The C.A.R does make some minor changes every year to our purchase contract, but according to Gov Hutchinson, the lead attorney for C.A.R., they haven’t made any wholesale changes in 12 years. Gov was in town yesterday to review the latest version.
Here are my notes:
1. The form is written by C.A.R. attorneys and is meant to protect realtors. There are 10x as many lawsuits filed today as there were thirty years ago, yet the State of California’s population hasn’t even doubled in the same time. Home buyers file more than 90% of the lawsuits against realtors.
2. Buyers used to have 17 days to release all contingencies, but now the new boilerplate gives 21 days to release the loan contingency. Most lenders can hit the 17-day mark, but it’s usually tight; so the 21 days is probably more realistic. But it does add a second contingency-release date, and more paperwork. We surmised that in the real world, all contingencies might drag to the 21st day.
3. The separate termite form was deleted, and its contents added to the ‘Request for Repair’ form. Previously it was customary to include the termite costs in the original offer (and assigned to the seller), but now they will be a negotiable item after the inspection, as is the custom in Northern California.
4. You regularly see these remarks, “Seller is exempt from TDS”, which applies if the actual seller is a bank, or a successor trustee who has in effect inherited the house. But they are only exempt from having to use our specific TDS form, they aren’t exempt from disclosing everything they know about the property.
5. There are times when the sellers will occupy the home for days or weeks after closing (a subject to which I will devote a whole post), but it is now stated in paragraph 9F that keys and passwords be delivered to buyer on the day escrow closes, regardless of possession.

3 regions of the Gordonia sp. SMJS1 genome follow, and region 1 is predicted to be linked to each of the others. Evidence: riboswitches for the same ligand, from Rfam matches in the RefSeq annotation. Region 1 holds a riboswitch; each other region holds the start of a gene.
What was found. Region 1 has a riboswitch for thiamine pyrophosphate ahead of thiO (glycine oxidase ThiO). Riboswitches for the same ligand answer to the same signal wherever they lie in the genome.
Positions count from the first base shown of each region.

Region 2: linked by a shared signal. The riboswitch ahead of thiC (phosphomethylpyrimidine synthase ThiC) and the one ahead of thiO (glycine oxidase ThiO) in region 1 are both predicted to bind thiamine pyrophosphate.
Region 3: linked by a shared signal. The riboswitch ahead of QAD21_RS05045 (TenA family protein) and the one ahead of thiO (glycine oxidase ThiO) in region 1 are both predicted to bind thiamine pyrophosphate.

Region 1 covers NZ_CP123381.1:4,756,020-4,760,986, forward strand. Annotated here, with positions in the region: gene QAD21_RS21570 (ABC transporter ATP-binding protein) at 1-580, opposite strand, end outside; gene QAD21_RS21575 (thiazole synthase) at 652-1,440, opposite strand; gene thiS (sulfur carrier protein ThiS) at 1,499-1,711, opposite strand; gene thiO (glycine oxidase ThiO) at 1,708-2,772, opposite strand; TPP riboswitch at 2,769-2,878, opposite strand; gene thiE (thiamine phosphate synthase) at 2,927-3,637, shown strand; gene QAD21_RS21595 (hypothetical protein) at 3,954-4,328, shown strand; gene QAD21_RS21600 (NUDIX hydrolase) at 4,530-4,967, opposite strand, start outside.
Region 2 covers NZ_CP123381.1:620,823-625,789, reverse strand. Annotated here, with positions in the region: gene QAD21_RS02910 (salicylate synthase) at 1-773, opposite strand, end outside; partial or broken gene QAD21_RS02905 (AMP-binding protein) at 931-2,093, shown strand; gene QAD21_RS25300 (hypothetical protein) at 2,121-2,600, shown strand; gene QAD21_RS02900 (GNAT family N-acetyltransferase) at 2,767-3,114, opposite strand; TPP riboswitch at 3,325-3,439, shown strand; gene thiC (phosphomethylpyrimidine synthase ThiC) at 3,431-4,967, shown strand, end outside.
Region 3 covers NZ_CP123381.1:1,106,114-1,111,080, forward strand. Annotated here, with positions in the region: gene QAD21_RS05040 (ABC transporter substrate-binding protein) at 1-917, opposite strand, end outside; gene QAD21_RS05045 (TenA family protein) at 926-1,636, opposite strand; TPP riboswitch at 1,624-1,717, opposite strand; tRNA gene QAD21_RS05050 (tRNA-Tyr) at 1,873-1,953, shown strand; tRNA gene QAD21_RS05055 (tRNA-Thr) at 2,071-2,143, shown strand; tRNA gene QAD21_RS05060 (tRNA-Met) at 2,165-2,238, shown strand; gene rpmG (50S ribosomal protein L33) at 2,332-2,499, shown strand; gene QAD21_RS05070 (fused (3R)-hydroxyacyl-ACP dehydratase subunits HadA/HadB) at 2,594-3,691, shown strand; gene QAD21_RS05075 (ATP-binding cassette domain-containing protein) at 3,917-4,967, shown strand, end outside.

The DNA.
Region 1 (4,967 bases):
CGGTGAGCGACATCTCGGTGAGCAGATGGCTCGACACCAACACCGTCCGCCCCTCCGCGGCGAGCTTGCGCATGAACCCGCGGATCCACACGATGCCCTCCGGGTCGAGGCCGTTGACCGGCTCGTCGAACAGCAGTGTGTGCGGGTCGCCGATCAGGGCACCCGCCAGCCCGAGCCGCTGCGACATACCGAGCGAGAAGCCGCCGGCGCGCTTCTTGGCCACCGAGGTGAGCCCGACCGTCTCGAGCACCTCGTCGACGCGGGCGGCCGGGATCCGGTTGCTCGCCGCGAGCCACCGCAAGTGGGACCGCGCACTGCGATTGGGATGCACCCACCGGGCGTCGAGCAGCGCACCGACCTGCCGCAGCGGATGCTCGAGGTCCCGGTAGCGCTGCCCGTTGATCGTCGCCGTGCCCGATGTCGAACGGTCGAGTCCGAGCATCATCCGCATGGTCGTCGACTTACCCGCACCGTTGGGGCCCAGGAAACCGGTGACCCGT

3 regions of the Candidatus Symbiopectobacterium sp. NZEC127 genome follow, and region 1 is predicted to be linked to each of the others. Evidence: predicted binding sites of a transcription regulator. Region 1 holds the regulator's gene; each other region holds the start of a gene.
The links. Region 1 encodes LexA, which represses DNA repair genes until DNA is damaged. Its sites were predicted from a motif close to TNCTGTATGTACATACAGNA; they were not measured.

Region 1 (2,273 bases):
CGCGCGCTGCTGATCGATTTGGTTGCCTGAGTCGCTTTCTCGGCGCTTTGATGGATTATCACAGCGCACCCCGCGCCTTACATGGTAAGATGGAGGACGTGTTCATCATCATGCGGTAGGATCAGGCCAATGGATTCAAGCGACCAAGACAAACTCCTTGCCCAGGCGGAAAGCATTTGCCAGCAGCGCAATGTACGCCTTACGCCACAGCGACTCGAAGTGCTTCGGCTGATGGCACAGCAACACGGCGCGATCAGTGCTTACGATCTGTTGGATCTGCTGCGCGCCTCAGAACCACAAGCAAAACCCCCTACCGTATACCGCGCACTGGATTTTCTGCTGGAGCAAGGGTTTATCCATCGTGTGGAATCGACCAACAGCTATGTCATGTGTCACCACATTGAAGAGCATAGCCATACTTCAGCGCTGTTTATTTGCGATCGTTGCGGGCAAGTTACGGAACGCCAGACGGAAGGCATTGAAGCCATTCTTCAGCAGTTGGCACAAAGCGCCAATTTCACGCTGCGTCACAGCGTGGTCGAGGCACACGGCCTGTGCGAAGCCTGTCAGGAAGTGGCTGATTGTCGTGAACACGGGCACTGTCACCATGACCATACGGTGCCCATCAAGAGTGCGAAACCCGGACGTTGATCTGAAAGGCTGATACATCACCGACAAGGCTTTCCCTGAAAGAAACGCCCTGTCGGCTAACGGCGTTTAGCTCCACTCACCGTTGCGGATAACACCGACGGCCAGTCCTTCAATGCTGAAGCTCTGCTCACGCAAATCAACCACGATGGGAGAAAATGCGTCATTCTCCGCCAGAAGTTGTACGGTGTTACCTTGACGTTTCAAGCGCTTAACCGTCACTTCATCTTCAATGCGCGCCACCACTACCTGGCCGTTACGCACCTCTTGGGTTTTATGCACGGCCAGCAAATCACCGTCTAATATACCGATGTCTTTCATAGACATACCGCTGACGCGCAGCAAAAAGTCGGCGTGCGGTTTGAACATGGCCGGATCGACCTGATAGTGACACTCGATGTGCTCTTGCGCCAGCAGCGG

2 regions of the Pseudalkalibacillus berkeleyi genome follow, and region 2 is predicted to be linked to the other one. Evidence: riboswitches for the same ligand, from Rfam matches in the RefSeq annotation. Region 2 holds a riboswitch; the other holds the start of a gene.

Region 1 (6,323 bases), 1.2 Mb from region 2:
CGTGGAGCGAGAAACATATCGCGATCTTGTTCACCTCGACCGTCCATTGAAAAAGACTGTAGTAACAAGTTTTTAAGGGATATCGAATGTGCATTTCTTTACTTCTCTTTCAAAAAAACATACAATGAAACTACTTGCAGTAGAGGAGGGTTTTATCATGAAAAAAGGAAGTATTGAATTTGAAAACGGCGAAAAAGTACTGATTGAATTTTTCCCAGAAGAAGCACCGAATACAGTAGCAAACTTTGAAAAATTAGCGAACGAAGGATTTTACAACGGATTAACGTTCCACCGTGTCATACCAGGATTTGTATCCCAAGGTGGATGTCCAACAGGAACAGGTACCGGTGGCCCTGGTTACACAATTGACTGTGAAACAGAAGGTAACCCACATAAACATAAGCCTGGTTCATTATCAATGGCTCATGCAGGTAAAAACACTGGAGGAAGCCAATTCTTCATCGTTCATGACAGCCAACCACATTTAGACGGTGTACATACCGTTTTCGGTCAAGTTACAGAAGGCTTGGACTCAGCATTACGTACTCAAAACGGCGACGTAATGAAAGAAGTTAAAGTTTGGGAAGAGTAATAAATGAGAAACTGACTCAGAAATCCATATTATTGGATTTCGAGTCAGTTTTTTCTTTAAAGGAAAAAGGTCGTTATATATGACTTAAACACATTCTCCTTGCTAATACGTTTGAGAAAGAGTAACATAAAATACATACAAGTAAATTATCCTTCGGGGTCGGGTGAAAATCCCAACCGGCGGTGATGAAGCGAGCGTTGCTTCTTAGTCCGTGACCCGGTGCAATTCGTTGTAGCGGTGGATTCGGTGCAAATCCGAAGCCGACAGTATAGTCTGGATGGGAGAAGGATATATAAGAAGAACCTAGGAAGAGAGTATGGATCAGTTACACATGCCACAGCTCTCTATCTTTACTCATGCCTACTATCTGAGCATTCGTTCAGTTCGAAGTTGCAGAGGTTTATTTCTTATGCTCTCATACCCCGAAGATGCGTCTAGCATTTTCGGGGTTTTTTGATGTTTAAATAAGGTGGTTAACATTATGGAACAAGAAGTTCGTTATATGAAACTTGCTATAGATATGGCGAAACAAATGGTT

6. The big-screen TVs have been excluded for a while, yet their brackets remain with the property. But this version added a second choice, if the box is checked – “[bracket] will be removed and holes or other damage shall be repaired, but not painted.” This is on the purchase offer that the buyer is submitting, so they will be guessing on whether the sellers intend to leave the bracket, or remove it and repair the holes or other damage.
7. If the buyer adds a phrase about intending to occupy the property for 12 months, it will negate the 60-day notice required to give a month-to-month tenant who has been living there more than a year. Instead, only a 30-day notice is required.
8. There are two stigmas that are required to be disclosed – death and meth.
9. Sellers have to disclose any insurance claims over the last five years – whether they owned it or not.
10. This is a first – they added verbiage about what happens when a party won’t sign off to cancel a sale. If either party fails to execute mutual instructions to cancel, the other party can demand that escrow release the deposit. Escrow shall promptly deliver notice of the demand to the other party, and give them 10 days to object. If they don’t object, escrow can unilaterally release the deposit to the other party. The form authors couldn’t resist adding a final paragraph that escrow companies can still require mutual cancellation instructions at their discretion, which we’re guessing that most will do.
11. This rarely comes up, but if a buyer cancels after releasing all contingencies, and the seller gets their deposit – he has to split the deposit with the listing agent.
12. It is in the boilerplate that every dispute goes to mediation. If both parties initial the arbitration agreement, then the dispute goes there instead of going to court. Arbitration is cheaper, quicker, and private, but it is binding – there is no appeals of an arbitration decision. If you don’t like that, then don’t agree to arbitrate. Small-claims court is excluded, so disputes under $10,000 can go there for resolution.
Once a seller has a signed agreement, there are no back doors – if the buyers can perform, then they are buying the house. Once the buyers release all contingencies, they are committed too – and will lose their deposit if they cancel later. There is always joking at these seminars that nobody reads the contract – including the agents. Get Good Help!